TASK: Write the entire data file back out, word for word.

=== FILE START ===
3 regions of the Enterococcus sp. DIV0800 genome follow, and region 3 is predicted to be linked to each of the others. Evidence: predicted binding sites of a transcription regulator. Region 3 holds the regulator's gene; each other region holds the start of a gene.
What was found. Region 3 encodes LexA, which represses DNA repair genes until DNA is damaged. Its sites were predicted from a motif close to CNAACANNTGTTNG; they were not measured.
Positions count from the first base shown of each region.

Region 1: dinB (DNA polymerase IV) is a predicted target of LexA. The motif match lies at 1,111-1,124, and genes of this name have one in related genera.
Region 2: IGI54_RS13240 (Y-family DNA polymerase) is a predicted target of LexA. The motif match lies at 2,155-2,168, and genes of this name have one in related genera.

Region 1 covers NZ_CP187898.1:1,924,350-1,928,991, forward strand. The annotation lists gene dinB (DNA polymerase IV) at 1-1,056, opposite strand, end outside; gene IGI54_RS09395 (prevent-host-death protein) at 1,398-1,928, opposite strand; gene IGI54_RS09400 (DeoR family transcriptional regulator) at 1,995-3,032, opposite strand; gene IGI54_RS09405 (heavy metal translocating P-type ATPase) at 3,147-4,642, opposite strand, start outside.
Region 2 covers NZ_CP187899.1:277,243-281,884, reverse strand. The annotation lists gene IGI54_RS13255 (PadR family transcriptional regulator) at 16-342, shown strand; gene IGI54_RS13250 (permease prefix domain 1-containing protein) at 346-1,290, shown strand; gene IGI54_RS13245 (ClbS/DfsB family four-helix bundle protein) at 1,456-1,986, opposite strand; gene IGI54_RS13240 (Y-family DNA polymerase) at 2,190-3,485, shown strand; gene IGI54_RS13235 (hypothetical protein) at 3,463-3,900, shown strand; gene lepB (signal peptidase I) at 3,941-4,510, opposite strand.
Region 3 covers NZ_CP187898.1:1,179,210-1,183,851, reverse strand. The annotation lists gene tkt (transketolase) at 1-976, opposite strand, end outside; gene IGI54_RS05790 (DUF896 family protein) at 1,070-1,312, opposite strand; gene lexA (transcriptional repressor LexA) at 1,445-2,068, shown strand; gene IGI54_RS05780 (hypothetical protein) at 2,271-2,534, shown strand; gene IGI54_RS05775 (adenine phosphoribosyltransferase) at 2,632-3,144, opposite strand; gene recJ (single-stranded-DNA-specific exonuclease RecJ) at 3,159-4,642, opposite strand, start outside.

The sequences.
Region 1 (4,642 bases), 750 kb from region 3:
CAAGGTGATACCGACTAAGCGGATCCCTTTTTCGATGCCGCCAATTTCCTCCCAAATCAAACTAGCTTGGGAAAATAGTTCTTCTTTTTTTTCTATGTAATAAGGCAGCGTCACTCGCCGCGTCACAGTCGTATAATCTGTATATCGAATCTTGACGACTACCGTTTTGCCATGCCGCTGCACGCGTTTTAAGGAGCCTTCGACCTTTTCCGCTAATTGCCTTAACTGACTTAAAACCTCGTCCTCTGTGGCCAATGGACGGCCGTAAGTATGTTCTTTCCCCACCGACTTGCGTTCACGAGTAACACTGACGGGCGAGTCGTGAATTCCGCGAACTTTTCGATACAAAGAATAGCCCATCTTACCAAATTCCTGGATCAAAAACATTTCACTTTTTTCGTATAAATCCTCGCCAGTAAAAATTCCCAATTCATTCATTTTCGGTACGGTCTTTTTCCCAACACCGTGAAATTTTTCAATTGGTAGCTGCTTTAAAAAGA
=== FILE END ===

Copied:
3 regions of the Enterococcus sp. DIV0800 genome follow, and region 3 is predicted to be linked to each of the others. Evidence: predicted binding sites of a transcription regulator. Region 3 holds the regulator's gene; each other region holds the start of a gene.
What was found. Region 3 encodes LexA, which represses DNA repair genes until DNA is damaged. Its sites were predicted from a motif close to CNAACANNTGTTNG; they were not measured.
Positions count from the first base shown of each region.

Region 1: dinB (DNA polymerase IV) is a predicted target of LexA. The motif match lies at 1,111-1,124, and genes of this name have one in related genera.
Region 2: IGI54_RS13240 (Y-family DNA polymerase) is a predicted target of LexA. The motif match lies at 2,155-2,168, and genes of this name have one in related genera.

Region 1 covers NZ_CP187898.1:1,924,350-1,928,991, forward strand. The annotation lists gene dinB (DNA polymerase IV) at 1-1,056, opposite strand, end outside; gene IGI54_RS09395 (prevent-host-death protein) at 1,398-1,928, opposite strand; gene IGI54_RS09400 (DeoR family transcriptional regulator) at 1,995-3,032, opposite strand; gene IGI54_RS09405 (heavy metal translocating P-type ATPase) at 3,147-4,642, opposite strand, start outside.
Region 2 covers NZ_CP187899.1:277,243-281,884, reverse strand. The annotation lists gene IGI54_RS13255 (PadR family transcriptional regulator) at 16-342, shown strand; gene IGI54_RS13250 (permease prefix domain 1-containing protein) at 346-1,290, shown strand; gene IGI54_RS13245 (ClbS/DfsB family four-helix bundle protein) at 1,456-1,986, opposite strand; gene IGI54_RS13240 (Y-family DNA polymerase) at 2,190-3,485, shown strand; gene IGI54_RS13235 (hypothetical protein) at 3,463-3,900, shown strand; gene lepB (signal peptidase I) at 3,941-4,510, opposite strand.
Region 3 covers NZ_CP187898.1:1,179,210-1,183,851, reverse strand. The annotation lists gene tkt (transketolase) at 1-976, opposite strand, end outside; gene IGI54_RS05790 (DUF896 family protein) at 1,070-1,312, opposite strand; gene lexA (transcriptional repressor LexA) at 1,445-2,068, shown strand; gene IGI54_RS05780 (hypothetical protein) at 2,271-2,534, shown strand; gene IGI54_RS05775 (adenine phosphoribosyltransferase) at 2,632-3,144, opposite strand; gene recJ (single-stranded-DNA-specific exonuclease RecJ) at 3,159-4,642, opposite strand, start outside.

The sequences.
Region 1 (4,642 bases), 750 kb from region 3:
CAAGGTGATACCGACTAAGCGGATCCCTTTTTCGATGCCGCCAATTTCCTCCCAAATCAAACTAGCTTGGGAAAATAGTTCTTCTTTTTTTTCTATGTAATAAGGCAGCGTCACTCGCCGCGTCACAGTCGTATAATCTGTATATCGAATCTTGACGACTACCGTTTTGCCATGCCGCTGCACGCGTTTTAAGGAGCCTTCGACCTTTTCCGCTAATTGCCTTAACTGACTTAAAACCTCGTCCTCTGTGGCCAATGGACGGCCGTAAGTATGTTCTTTCCCCACCGACTTGCGTTCACGAGTAACACTGACGGGCGAGTCGTGAATTCCGCGAACTTTTCGATACAAAGAATAGCCCATCTTACCAAATTCCTGGATCAAAAACATTTCACTTTTTTCGTATAAATCCTCGCCAGTAAAAATTCCCAATTCATTCATTTTCGGTACGGTCTTTTTCCCAACACCGTGAAATTTTTCAATTGGTAGCTGCTTTAAAAAGA